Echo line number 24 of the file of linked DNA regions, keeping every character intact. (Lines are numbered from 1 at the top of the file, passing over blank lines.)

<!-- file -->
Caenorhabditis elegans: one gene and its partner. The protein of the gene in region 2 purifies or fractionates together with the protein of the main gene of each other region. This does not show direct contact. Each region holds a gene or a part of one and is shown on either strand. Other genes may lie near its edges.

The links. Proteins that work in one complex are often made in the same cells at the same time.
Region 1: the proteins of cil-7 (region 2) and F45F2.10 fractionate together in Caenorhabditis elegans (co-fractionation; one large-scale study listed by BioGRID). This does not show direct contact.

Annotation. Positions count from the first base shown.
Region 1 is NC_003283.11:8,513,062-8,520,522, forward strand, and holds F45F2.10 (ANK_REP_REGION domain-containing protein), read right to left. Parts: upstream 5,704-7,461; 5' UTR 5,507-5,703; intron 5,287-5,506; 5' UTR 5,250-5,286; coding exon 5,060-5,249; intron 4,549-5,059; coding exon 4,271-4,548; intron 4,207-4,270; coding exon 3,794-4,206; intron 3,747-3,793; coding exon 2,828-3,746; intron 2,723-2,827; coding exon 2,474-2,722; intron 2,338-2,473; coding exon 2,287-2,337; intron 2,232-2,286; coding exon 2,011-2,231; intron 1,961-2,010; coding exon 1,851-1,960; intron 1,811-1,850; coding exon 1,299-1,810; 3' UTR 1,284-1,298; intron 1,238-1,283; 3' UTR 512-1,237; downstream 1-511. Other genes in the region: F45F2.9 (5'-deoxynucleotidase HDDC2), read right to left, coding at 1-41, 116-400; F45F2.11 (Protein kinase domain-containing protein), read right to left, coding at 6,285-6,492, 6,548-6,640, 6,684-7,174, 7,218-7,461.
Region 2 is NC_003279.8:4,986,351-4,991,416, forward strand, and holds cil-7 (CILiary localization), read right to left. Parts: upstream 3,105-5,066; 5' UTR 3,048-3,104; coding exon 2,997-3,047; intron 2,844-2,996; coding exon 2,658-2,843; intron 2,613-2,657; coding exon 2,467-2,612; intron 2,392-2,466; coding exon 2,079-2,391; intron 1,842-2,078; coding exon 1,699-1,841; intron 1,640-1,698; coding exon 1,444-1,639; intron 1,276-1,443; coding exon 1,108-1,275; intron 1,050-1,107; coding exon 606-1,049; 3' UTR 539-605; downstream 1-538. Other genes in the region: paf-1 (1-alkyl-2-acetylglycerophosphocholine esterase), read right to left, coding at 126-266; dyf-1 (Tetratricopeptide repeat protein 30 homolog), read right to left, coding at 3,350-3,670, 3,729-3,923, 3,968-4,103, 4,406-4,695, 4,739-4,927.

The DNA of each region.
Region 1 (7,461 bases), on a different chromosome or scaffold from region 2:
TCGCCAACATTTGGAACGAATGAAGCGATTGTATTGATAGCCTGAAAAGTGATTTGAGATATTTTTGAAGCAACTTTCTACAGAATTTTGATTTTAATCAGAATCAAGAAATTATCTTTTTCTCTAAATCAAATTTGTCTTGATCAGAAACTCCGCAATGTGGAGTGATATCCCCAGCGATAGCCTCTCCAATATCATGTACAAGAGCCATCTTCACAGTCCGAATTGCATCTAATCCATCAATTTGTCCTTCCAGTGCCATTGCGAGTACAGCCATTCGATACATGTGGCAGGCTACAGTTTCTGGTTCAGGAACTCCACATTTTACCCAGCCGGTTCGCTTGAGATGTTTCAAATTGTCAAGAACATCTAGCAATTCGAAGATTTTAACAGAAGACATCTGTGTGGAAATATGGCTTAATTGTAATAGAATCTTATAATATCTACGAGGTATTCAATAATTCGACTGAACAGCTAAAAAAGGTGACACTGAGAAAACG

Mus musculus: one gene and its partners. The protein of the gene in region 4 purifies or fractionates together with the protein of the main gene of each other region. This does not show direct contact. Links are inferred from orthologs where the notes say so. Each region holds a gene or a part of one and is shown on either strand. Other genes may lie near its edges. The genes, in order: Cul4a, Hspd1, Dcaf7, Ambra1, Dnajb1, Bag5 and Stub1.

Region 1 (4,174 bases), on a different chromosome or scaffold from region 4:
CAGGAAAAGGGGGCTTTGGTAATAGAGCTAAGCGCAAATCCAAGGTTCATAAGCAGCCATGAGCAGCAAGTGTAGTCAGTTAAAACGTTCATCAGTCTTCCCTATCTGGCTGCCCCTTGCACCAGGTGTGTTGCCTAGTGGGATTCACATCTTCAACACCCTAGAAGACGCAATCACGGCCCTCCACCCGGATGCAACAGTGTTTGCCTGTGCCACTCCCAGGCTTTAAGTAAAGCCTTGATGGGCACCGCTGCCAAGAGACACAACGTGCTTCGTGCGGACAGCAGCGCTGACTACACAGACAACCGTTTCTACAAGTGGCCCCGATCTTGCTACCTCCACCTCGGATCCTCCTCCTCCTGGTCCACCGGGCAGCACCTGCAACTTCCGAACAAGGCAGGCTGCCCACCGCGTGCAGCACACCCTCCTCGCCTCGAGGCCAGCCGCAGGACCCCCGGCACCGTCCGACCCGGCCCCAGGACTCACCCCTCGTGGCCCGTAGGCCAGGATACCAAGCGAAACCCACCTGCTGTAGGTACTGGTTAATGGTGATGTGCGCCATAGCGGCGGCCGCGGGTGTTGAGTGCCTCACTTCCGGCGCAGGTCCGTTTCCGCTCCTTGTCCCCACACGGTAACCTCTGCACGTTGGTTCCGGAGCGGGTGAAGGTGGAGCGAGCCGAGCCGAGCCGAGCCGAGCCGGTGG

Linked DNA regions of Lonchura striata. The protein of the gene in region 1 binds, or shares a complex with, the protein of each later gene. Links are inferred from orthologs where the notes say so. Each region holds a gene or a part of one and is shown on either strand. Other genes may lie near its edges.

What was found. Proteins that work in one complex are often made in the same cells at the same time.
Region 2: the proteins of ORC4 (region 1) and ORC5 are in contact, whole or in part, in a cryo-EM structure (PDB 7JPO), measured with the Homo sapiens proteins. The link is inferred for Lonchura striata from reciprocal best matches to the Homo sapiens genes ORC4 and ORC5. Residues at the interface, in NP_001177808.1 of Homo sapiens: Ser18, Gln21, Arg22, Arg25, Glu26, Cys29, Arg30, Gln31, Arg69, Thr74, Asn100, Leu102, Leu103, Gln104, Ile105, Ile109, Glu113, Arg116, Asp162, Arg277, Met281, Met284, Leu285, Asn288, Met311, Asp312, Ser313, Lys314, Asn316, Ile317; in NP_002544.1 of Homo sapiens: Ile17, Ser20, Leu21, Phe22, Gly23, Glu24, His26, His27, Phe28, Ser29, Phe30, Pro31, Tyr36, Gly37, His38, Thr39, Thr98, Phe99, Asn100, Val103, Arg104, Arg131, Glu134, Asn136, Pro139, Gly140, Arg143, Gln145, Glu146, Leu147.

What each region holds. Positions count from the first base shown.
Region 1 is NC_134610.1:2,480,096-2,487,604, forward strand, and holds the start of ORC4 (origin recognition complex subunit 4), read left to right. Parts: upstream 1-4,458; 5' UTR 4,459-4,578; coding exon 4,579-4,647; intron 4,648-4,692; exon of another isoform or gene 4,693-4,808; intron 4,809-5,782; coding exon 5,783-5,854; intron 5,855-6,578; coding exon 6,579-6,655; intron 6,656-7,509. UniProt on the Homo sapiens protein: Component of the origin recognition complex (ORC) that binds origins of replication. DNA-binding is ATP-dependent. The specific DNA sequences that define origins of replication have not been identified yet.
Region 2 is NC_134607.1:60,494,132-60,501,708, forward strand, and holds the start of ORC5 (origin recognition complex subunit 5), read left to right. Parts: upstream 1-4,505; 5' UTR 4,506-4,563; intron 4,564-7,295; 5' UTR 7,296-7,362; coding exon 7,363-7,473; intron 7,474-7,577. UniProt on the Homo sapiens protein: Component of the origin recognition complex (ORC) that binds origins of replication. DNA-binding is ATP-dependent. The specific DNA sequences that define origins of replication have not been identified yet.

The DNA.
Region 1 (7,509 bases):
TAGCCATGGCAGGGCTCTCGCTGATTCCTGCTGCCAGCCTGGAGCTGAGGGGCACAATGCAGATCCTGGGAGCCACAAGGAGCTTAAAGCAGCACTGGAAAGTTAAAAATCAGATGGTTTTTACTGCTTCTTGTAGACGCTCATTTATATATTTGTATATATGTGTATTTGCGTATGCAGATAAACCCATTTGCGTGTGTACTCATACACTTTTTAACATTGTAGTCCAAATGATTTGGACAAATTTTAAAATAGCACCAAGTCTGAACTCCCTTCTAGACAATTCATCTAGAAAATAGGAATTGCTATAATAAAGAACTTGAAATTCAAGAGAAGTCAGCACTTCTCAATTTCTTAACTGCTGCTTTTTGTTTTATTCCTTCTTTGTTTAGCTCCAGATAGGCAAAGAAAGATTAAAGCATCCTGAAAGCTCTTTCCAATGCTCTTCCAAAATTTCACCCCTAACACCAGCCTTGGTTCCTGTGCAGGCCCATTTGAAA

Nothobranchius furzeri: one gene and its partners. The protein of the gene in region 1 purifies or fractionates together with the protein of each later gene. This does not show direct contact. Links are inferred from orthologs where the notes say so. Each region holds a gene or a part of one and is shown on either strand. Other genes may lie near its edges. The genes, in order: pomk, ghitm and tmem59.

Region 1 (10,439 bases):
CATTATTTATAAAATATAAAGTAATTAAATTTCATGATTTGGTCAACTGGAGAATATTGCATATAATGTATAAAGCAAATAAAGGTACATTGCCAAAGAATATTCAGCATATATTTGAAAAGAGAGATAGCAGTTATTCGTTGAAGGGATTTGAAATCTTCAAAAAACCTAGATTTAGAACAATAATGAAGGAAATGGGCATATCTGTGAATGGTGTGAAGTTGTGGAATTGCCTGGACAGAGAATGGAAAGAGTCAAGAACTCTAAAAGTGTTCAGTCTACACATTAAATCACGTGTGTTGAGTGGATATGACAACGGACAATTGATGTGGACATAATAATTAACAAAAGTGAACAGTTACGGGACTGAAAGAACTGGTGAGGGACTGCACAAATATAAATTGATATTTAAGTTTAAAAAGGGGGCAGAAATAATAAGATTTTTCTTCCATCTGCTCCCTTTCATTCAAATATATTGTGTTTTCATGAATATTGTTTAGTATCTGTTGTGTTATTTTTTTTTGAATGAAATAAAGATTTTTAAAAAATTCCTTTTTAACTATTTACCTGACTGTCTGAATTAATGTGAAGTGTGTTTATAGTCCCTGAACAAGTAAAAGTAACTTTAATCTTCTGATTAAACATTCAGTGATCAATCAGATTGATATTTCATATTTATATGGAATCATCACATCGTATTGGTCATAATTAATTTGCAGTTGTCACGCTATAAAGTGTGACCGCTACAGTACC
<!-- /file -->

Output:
CATTATTTATAAAATATAAAGTAATTAAATTTCATGATTTGGTCAACTGGAGAATATTGCATATAATGTATAAAGCAAATAAAGGTACATTGCCAAAGAATATTCAGCATATATTTGAAAAGAGAGATAGCAGTTATTCGTTGAAGGGATTTGAAATCTTCAAAAAACCTAGATTTAGAACAATAATGAAGGAAATGGGCATATCTGTGAATGGTGTGAAGTTGTGGAATTGCCTGGACAGAGAATGGAAAGAGTCAAGAACTCTAAAAGTGTTCAGTCTACACATTAAATCACGTGTGTTGAGTGGATATGACAACGGACAATTGATGTGGACATAATAATTAACAAAAGTGAACAGTTACGGGACTGAAAGAACTGGTGAGGGACTGCACAAATATAAATTGATATTTAAGTTTAAAAAGGGGGCAGAAATAATAAGATTTTTCTTCCATCTGCTCCCTTTCATTCAAATATATTGTGTTTTCATGAATATTGTTTAGTATCTGTTGTGTTATTTTTTTTTGAATGAAATAAAGATTTTTAAAAAATTCCTTTTTAACTATTTACCTGACTGTCTGAATTAATGTGAAGTGTGTTTATAGTCCCTGAACAAGTAAAAGTAACTTTAATCTTCTGATTAAACATTCAGTGATCAATCAGATTGATATTTCATATTTATATGGAATCATCACATCGTATTGGTCATAATTAATTTGCAGTTGTCACGCTATAAAGTGTGACCGCTACAGTACC